Opened 2 years ago

Last modified 2 years ago

#11999 new bug

expressing injectivity on functional dependencies gives orphan instances warnings

Reported by: dredozubov Owned by:
Priority: normal Milestone:
Component: Compiler Version: 7.10.3
Keywords: Cc:
Operating System: Unknown/Multiple Architecture: Unknown/Multiple
Type of failure: None/Unknown Test Case:
Blocked By: Blocking:
Related Tickets: Differential Rev(s):
Wiki Page:

Description

Class.hs

{-# LANGUAGE DataKinds, FlexibleInstances, FunctionalDependencies, KindSignatures, MultiParamTypeClasses, TypeFamilies #-}

module Class where

class C a b | a -> b, b -> a

Lib.hs

{-# LANGUAGE DataKinds, FlexibleInstances, MultiParamTypeClasses, TypeFamilies #-}

module Lib where

import Class


newtype Local = Local ()

instance C Local ()

gives

/Users/dr/workspace/broken-ophans-ghc/src/Lib.hs:10:1: warning: [-Worphans]
    Orphan instance: instance C Local ()
    To avoid this
        move the instance declaration to the module of the class or of the type, or
        wrap the type with a newtype and declare the instance on the new type.

It seems weird to me and it is either a bug in the orphan instances checker or there is some fundamental aspect which i don't undestand. I've been able to reproduce this with 7.10.3 and 8-rc4. I've compiled a git repo with minimalistic example of this: https://github.com/dredozubov/broken-instances-minimal

Change History (2)

comment:1 Changed 2 years ago by dredozubov

This code comment was brought to my attention on IRC:

Note [Orphans]
~~~~~~~~~~~~~~
Class instances, rules, and family instances are divided into orphans
and non-orphans.  Roughly speaking, an instance/rule is an orphan if
its left hand side mentions nothing defined in this module.  Orphan-hood
has two major consequences

 * A module that contains orphans is called an "orphan module".  If
   the module being compiled depends (transitively) on an oprhan
   module M, then M.hi is read in regardless of whether M is oherwise
   needed. This is to ensure that we don't miss any instance decls in
   M.  But it's painful, because it means we need to keep track of all
   the orphan modules below us.

 * A non-orphan is not finger-printed separately.  Instead, for
   fingerprinting purposes it is treated as part of the entity it
   mentions on the LHS.  For example
      data T = T1 | T2
      instance Eq T where ....
   The instance (Eq T) is incorprated as part of T's fingerprint.

   In constrast, orphans are all fingerprinted together in the
   mi_orph_hash field of the ModIface.

   See MkIface.addFingerprints.

Orphan-hood is computed
  * For class instances:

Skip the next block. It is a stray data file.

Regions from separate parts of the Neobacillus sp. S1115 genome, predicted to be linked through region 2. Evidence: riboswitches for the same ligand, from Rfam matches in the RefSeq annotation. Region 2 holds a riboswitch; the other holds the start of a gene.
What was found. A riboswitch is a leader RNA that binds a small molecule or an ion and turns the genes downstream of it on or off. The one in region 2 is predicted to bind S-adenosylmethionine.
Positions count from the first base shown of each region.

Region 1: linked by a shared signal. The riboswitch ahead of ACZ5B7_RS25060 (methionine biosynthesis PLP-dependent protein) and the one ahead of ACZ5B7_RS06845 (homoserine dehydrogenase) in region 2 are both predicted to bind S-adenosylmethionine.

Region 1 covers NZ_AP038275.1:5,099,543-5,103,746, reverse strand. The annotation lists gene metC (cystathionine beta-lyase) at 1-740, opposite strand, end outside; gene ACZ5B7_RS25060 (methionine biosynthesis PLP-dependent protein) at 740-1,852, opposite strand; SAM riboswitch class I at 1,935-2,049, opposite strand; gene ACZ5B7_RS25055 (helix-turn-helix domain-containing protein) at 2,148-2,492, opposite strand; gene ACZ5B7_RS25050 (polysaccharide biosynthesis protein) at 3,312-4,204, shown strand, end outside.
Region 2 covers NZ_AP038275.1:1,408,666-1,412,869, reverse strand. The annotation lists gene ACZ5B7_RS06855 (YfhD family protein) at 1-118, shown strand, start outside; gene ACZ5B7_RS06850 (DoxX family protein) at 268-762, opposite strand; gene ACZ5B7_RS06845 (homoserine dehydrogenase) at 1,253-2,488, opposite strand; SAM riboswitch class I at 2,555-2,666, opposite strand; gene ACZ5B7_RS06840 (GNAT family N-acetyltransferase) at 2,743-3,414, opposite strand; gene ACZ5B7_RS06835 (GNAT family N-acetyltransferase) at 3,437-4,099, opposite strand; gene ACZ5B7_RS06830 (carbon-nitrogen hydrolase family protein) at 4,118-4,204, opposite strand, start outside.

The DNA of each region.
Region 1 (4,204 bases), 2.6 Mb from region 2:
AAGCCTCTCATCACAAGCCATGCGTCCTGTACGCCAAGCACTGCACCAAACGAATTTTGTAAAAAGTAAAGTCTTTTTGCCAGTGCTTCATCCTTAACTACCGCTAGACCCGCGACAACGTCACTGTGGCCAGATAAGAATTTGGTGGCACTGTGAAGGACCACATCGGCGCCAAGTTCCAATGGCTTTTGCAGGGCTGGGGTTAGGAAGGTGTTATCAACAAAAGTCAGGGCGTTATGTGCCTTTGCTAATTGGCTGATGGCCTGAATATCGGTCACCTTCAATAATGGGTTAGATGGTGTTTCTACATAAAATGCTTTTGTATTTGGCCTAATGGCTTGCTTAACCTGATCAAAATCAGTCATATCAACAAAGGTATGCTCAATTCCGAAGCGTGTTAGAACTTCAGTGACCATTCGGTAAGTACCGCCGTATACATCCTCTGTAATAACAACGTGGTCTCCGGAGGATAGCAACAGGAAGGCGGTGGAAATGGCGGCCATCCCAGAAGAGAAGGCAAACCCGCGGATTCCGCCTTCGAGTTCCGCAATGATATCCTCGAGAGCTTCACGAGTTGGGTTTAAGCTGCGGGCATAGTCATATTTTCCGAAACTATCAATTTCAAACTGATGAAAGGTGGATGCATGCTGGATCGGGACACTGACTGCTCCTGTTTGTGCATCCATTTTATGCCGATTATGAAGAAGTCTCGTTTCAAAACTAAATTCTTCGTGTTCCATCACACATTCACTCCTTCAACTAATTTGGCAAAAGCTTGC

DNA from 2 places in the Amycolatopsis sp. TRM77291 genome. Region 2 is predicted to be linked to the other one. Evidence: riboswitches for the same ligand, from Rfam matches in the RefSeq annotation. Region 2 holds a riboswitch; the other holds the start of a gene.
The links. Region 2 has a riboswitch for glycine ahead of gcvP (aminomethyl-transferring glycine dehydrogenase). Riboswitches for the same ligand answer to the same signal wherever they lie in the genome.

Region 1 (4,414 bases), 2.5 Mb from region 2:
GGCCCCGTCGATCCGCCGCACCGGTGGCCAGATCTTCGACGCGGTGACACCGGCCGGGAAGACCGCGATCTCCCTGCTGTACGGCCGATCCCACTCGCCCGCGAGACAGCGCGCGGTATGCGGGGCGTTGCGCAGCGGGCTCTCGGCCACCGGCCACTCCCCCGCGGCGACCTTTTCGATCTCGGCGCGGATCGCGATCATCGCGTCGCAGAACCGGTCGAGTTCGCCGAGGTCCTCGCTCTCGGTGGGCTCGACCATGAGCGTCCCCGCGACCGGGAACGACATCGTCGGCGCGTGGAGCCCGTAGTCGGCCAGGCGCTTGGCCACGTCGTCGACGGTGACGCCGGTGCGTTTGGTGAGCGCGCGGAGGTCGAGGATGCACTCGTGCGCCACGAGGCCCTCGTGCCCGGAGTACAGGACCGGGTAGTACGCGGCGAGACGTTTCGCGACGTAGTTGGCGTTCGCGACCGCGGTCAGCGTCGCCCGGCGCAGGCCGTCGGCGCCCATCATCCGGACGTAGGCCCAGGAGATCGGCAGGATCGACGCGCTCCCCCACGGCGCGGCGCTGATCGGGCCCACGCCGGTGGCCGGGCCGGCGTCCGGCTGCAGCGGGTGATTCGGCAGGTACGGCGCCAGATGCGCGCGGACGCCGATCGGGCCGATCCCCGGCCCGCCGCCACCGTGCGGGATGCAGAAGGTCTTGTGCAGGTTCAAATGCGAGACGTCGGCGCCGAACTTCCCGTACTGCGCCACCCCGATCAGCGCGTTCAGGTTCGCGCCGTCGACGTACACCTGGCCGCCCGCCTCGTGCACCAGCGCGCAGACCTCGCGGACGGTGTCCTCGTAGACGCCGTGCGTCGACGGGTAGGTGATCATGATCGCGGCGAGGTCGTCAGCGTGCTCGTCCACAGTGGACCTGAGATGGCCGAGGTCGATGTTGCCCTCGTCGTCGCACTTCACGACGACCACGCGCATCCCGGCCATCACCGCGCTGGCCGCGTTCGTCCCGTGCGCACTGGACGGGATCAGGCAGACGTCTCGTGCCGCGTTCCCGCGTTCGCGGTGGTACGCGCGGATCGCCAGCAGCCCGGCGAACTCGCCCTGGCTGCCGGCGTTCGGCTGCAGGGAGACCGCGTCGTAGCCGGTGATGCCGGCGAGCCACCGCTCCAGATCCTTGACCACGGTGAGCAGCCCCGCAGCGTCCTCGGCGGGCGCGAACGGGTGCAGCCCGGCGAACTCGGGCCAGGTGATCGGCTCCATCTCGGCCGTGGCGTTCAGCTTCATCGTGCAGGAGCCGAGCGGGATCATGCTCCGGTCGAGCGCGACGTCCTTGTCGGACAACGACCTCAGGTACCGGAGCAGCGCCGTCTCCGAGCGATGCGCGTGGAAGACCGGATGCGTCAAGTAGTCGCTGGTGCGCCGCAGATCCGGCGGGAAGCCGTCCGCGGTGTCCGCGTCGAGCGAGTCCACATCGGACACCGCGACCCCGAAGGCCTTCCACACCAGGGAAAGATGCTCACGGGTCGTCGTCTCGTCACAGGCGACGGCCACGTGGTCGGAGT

when we make a ClsInst
    (because it is needed during instance lookup)

  * For rules and family instances:
       when we generate an IfaceRule (MkIface.coreRuleToIfaceRule)
                     or IfaceFamInst (MkIface.instanceToIfaceInst)

Note [When exactly is an instance decl an orphan?]
~~~~~~~~~~~~~~~~~~~~~~~~~~~~~~~~~~~~~~~~~~~~~~~~~~
  (see MkIface.instanceToIfaceInst, which implements this)
Roughly speaking, an instance is an orphan if its head (after the =>)
mentions nothing defined in this module.

Functional dependencies complicate the situation though. Consider

  module M where { class C a b | a -> b }

and suppose we are compiling module X:

  module X where
        import M
        data T = ...
        instance C Int T where ...

This instance is an orphan, because when compiling a third module Y we
might get a constraint (C Int v), and we'd want to improve v to T.  So
we must make sure X's instances are loaded, even if we do not directly
use anything from X.

More precisely, an instance is an orphan iff

  If there are no fundeps, then at least of the names in
  the instance head is locally defined.

  If there are fundeps, then for every fundep, at least one of the
  names free in a *non-determined* part of the instance head is
  defined in this module.

(Note that these conditions hold trivially if the class is locally
defined.)

lpaste version: http://lpaste.net/162420.

It mentions this issue, but it still feels like a broken behavior to me. I'll leave it to the people more knowledgeable that me to decide if that's can be considered a bug.

Last edited 2 years ago by dredozubov (previous) (diff)

comment:2 in reply to:  1 Changed 2 years ago by rahulmutt

Note [When exactly is an instance decl an orphan?]

(see MkIface.instanceToIfaceInst, which implements this)

Roughly speaking, an instance is an orphan if its head (after the =>) mentions nothing defined in this module.

Functional dependencies complicate the situation though. Consider

module M where { class C a b | a -> b }

and suppose we are compiling module X:

module X where

import M data T = ... instance C Int T where ...

This instance is an orphan, because when compiling a third module Y we might get a constraint (C Int v), and we'd want to improve v to T. So we must make sure X's instances are loaded, even if we do not directly use anything from X.

This part of the note explains why your example would be considered an orphan instance. Otherwise you can define instances that may not be "seen" as intended.

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